The event grows closer and finally the day arrives. Crowds push through clogged roads making their way to the venue. It’s slow going for many, with all of the donkeys and caravans in the way. But everyone is talking at once and anticipation is high! They want to hear everything Alexander has to say, and they are eagerly anticipating the new people they will meet who may be able to benefit them intellectually, financially, or spiritually. As they file toward the Amphitheater people pause in dismay as they notice an impenetrable fence has been constructed around it.  Every participant is stopped at the gate and asked for some limited, but very specific personal information, which is recorded into a parchment by a monk. They are given a coin that insures, each time they come back to the Amphitheater, they will be allowed access. They are then ushered to their seats separately by a courier. As they move down the stairs which serve also as seats they note – again with disappointment – that dividers have been placed so that each person has only a small designated space, and is visually isolated from the people on their left or right, in front or behind them.  They can however see, through the slot in the divider, the space from which Alexander will be speaking and demonstrating. At least, they think, the view is good.


Shortly after getting settled in their designated spaces, the participants are given a bit of good news. They are provided a parchment which is quite thick (we will pretend, for the sake of the illustration, that they can all read) hurriedly prepared by 9000 monks (because that is how many it would take), each working in tandem as the individuals registered at the door. (Now just to clarify – in 320 BC, only the elite and the Monks could read and write. We are magically bestowing the gift of reading on our commoners for the sake of illustration; but the skill of writing is something they’d still lack.)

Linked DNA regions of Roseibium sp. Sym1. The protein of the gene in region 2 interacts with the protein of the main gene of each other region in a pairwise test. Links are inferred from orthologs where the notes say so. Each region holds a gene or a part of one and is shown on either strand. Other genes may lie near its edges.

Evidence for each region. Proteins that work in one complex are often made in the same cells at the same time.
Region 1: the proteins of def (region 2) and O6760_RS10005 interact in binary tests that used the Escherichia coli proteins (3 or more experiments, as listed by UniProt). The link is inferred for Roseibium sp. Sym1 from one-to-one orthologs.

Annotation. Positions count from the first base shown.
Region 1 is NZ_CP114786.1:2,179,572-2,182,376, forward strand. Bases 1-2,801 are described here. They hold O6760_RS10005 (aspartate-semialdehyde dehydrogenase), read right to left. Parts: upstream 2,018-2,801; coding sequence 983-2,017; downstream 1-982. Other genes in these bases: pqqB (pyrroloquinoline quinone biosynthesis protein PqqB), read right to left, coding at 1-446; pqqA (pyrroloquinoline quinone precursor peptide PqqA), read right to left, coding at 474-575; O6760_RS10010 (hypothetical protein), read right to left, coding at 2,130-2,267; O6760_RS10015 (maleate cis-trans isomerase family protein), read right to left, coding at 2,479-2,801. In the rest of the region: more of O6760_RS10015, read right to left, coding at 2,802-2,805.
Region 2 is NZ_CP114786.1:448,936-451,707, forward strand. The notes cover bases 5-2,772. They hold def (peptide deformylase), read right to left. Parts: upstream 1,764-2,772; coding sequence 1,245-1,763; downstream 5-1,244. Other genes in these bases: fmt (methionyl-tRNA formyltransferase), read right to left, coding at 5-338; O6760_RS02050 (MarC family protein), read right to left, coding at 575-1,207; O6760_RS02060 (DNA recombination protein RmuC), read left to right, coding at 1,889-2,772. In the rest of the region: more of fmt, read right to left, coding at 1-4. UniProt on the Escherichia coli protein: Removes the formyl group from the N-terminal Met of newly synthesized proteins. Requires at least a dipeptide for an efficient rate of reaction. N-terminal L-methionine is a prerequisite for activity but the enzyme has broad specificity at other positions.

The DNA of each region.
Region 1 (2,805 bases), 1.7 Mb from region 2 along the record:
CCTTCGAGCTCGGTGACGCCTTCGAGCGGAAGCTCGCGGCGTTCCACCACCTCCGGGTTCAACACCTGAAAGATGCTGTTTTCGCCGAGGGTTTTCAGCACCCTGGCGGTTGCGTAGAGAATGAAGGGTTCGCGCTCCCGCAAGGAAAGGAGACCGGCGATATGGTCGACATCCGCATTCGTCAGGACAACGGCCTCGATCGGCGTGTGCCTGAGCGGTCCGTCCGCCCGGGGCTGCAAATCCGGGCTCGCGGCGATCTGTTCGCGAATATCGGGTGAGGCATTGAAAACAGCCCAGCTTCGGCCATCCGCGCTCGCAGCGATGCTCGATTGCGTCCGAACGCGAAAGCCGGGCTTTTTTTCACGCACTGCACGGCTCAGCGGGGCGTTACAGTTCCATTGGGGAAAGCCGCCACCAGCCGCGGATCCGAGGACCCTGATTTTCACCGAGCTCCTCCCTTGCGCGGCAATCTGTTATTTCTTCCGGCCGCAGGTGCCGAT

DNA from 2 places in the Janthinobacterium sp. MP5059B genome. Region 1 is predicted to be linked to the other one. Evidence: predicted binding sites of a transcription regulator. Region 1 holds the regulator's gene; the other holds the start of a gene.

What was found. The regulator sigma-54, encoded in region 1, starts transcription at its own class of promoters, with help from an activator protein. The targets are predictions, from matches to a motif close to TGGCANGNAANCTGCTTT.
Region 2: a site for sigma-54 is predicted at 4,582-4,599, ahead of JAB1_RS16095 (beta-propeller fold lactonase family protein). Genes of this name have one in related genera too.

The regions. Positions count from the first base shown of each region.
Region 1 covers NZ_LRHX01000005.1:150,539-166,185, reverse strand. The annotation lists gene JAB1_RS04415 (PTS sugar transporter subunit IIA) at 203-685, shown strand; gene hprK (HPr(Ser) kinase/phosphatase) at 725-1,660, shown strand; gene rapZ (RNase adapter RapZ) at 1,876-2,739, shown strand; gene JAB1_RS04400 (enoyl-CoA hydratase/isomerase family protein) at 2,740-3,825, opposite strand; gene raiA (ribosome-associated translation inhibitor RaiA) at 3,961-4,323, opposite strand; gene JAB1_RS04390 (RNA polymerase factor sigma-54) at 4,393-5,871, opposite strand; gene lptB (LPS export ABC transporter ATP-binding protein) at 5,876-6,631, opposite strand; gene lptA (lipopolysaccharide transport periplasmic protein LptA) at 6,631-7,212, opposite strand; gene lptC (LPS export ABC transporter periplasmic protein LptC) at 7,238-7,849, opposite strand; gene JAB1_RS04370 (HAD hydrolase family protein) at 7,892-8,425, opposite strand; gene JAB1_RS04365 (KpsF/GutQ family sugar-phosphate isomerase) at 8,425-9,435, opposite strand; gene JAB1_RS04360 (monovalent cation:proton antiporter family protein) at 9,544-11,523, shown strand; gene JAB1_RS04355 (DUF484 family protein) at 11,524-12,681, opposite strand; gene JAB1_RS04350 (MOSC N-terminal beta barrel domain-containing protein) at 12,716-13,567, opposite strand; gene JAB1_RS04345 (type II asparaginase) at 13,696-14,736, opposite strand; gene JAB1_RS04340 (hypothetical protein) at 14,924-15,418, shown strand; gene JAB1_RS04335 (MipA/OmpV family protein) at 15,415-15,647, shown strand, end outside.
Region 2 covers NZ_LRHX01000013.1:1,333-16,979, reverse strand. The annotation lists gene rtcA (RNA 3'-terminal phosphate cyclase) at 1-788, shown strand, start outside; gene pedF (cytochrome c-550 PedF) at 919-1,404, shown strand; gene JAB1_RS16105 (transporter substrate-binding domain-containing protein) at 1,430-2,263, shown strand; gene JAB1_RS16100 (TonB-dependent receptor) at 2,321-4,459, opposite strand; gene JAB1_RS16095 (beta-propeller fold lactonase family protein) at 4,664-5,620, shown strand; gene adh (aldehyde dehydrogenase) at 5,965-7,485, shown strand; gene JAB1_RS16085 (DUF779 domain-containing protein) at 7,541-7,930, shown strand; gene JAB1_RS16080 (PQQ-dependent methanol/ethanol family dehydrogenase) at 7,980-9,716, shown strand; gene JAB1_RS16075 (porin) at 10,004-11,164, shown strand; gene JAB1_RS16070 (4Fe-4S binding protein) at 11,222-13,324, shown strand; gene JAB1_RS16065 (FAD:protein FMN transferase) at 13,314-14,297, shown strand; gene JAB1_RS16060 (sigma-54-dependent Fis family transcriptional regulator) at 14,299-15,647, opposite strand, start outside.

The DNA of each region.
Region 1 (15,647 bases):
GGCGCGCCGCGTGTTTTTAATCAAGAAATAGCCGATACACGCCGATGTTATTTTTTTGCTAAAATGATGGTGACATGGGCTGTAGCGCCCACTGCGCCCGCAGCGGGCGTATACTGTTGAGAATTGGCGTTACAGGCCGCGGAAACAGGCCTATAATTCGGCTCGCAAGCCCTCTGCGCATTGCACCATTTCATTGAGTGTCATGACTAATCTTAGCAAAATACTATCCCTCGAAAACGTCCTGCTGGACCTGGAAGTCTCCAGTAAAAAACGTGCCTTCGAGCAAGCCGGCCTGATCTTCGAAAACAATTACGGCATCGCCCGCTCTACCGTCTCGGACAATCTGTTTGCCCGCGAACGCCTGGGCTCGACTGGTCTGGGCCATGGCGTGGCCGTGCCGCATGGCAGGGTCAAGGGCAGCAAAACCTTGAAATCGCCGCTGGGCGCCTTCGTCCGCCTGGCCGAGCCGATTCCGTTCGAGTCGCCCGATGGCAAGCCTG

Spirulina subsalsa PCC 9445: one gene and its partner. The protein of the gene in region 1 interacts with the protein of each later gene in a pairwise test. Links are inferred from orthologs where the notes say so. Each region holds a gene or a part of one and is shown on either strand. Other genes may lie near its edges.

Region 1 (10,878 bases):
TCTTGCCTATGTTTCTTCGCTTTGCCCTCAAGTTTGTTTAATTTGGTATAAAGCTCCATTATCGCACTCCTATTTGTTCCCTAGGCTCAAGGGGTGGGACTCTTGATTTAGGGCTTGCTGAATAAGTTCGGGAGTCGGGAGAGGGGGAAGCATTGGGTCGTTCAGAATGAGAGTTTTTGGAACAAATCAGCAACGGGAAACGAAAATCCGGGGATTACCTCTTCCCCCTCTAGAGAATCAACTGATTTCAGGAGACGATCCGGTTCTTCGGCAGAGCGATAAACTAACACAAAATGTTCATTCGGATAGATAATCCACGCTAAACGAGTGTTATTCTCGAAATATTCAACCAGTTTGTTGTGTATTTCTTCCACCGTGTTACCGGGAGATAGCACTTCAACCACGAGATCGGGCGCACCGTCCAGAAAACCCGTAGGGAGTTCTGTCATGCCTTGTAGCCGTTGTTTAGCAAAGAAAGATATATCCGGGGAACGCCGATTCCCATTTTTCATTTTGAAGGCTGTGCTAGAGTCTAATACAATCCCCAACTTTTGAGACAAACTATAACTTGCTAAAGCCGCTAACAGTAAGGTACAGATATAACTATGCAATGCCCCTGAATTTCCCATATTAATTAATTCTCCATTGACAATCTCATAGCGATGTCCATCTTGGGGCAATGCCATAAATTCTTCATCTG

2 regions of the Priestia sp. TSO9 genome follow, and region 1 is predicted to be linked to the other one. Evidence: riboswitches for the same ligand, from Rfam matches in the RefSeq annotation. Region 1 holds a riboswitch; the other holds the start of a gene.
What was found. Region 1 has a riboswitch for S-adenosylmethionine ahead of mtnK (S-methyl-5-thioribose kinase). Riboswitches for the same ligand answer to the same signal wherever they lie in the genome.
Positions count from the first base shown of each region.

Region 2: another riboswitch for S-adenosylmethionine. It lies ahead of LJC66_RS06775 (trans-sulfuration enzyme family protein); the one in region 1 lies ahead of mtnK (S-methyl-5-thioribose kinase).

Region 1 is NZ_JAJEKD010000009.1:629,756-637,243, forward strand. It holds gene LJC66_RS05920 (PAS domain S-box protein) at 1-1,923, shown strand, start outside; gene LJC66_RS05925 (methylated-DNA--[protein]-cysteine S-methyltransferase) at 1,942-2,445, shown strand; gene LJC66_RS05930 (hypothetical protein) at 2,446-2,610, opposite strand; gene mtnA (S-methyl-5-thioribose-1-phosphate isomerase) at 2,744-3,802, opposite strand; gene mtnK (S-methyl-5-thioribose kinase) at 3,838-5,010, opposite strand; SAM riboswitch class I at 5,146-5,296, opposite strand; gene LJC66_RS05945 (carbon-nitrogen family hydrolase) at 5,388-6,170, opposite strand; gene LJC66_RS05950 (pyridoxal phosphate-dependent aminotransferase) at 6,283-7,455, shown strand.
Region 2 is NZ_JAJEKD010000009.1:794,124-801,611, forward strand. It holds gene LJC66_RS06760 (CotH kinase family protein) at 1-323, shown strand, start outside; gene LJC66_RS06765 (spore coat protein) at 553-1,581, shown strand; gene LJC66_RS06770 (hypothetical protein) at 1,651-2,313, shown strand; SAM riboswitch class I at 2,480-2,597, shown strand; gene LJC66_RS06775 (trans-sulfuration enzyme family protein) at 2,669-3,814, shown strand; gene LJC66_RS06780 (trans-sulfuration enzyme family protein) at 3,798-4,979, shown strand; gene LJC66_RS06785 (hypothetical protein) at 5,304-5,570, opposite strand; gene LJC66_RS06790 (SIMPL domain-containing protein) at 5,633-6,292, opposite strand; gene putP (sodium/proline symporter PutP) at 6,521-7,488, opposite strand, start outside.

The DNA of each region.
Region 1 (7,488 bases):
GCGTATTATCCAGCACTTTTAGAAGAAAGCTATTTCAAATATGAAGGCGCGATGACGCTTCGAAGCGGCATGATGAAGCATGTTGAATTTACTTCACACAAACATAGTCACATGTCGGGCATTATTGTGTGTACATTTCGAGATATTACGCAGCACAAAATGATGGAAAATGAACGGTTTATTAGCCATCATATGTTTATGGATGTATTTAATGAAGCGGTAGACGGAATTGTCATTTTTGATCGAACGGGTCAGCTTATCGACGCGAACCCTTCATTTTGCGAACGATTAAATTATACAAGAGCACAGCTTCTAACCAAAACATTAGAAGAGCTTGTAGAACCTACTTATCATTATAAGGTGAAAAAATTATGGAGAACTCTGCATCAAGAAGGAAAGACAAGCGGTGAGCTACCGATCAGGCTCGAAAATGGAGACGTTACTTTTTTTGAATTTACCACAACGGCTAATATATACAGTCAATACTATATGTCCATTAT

The parchment bears Alexander’s seal. The courier says written on the parchment are some resources that could be helpful to them in understanding strategies for world domination, and also the names of all of those who are participating in the class. The participants are told that couriers have been dispatched to personally deliver any notes they want to send to those in the class. Therefore, they may write notes to people in the course which will be immediately delivered, and they may immediately receive a response. Excitedly the participants open the course document! With dismay, they find 9000 names listed. The list is too long to fully examine it! Some participants hurriedly ask the monks to dash off notes for people whose names they think could be important. After the courier rushes away, these individuals wait anxiously for replies. The lecture commences, and all other activity ceases. All eyes are on Alexander as he begins to share the basics of conquering the world.


At the end of the one hour lecture, as interesting as it was for the most part, many of the participants are blurry eyed and sore from sitting. Some participants perk up as a courier arrives and says they are going to be taken to a shared gathering place where they may mingle and speak to the other people who attended the first lecture. They are excited! They will get to debrief and make sense of the interesting concepts that Alexander shared!